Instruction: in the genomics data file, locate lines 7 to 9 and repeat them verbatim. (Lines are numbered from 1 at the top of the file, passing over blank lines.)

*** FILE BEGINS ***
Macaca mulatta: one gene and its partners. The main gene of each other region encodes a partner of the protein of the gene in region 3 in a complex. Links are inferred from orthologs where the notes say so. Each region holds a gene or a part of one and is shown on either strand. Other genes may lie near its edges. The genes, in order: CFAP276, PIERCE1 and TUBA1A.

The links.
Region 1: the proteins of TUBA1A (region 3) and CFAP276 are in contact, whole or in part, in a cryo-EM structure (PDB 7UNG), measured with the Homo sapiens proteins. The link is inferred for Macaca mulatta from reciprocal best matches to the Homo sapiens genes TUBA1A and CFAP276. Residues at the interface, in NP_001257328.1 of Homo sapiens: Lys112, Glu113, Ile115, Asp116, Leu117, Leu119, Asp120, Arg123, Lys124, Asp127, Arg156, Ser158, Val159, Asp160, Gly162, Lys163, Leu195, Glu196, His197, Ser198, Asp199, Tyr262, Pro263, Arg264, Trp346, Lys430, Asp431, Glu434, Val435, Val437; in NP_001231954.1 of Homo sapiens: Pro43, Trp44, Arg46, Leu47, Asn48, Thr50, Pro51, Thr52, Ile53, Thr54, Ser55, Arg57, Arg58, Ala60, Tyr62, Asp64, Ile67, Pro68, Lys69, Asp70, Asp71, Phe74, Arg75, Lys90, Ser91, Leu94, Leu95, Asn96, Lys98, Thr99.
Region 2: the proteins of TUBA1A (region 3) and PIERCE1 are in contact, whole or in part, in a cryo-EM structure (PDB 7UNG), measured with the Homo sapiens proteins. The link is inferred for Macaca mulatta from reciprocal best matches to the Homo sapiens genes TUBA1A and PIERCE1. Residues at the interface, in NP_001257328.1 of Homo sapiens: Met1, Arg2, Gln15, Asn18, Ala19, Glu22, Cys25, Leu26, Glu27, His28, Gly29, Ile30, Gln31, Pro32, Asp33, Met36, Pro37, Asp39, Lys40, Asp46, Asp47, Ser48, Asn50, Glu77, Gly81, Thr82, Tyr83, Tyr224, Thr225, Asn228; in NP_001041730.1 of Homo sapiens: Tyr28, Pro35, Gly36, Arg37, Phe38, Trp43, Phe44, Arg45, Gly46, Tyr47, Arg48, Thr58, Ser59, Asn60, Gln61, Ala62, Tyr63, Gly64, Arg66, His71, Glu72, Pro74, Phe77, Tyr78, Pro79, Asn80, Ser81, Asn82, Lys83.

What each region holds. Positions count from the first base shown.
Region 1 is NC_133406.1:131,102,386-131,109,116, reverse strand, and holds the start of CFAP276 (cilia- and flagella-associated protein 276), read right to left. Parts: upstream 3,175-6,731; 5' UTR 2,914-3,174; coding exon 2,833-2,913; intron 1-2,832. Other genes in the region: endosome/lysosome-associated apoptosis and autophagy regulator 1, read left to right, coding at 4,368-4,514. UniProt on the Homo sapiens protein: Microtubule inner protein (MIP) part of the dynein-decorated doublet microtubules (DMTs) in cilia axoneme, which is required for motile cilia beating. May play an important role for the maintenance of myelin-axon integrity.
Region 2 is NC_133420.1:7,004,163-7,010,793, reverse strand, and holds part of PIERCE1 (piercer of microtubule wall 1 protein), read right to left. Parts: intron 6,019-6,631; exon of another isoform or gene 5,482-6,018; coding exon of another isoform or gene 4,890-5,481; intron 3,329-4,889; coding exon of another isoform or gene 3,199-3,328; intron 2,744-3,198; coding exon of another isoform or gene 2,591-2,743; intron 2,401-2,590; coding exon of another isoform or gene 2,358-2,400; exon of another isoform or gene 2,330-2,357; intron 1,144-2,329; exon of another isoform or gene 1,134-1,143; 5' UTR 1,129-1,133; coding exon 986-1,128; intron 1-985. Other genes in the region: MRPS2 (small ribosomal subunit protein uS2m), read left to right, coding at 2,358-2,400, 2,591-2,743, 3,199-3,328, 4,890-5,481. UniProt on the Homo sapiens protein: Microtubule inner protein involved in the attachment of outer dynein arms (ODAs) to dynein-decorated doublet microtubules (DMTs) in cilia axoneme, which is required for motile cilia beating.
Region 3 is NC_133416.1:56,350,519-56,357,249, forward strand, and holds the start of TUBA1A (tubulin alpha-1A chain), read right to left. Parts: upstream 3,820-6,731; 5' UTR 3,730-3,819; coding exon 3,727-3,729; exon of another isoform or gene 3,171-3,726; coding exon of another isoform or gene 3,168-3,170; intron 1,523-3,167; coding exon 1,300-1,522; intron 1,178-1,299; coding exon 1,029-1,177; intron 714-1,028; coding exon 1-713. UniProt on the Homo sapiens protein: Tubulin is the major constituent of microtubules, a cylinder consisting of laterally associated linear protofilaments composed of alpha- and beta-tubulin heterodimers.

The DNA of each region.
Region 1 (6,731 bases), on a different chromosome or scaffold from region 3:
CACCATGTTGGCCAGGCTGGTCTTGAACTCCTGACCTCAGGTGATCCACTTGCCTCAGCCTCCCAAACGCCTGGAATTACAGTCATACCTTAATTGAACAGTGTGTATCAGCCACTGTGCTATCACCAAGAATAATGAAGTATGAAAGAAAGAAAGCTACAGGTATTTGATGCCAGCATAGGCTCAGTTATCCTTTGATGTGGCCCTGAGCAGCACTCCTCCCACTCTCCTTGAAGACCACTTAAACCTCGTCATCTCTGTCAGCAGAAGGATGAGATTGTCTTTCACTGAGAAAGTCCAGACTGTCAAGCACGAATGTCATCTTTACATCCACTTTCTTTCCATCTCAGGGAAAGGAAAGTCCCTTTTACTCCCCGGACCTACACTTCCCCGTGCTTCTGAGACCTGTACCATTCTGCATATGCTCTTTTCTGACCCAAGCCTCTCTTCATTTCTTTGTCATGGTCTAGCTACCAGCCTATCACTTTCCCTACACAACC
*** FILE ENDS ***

Region 2 is NC_133420.1:7,004,163-7,010,793, reverse strand, and holds part of PIERCE1 (piercer of microtubule wall 1 protein), read right to left. Parts: intron 6,019-6,631; exon of another isoform or gene 5,482-6,018; coding exon of another isoform or gene 4,890-5,481; intron 3,329-4,889; coding exon of another isoform or gene 3,199-3,328; intron 2,744-3,198; coding exon of another isoform or gene 2,591-2,743; intron 2,401-2,590; coding exon of another isoform or gene 2,358-2,400; exon of another isoform or gene 2,330-2,357; intron 1,144-2,329; exon of another isoform or gene 1,134-1,143; 5' UTR 1,129-1,133; coding exon 986-1,128; intron 1-985. Other genes in the region: MRPS2 (small ribosomal subunit protein uS2m), read left to right, coding at 2,358-2,400, 2,591-2,743, 3,199-3,328, 4,890-5,481. UniProt on the Homo sapiens protein: Microtubule inner protein involved in the attachment of outer dynein arms (ODAs) to dynein-decorated doublet microtubules (DMTs) in cilia axoneme, which is required for motile cilia beating.
Region 3 is NC_133416.1:56,350,519-56,357,249, forward strand, and holds the start of TUBA1A (tubulin alpha-1A chain), read right to left. Parts: upstream 3,820-6,731; 5' UTR 3,730-3,819; coding exon 3,727-3,729; exon of another isoform or gene 3,171-3,726; coding exon of another isoform or gene 3,168-3,170; intron 1,523-3,167; coding exon 1,300-1,522; intron 1,178-1,299; coding exon 1,029-1,177; intron 714-1,028; coding exon 1-713. UniProt on the Homo sapiens protein: Tubulin is the major constituent of microtubules, a cylinder consisting of laterally associated linear protofilaments composed of alpha- and beta-tubulin heterodimers.

The DNA of each region.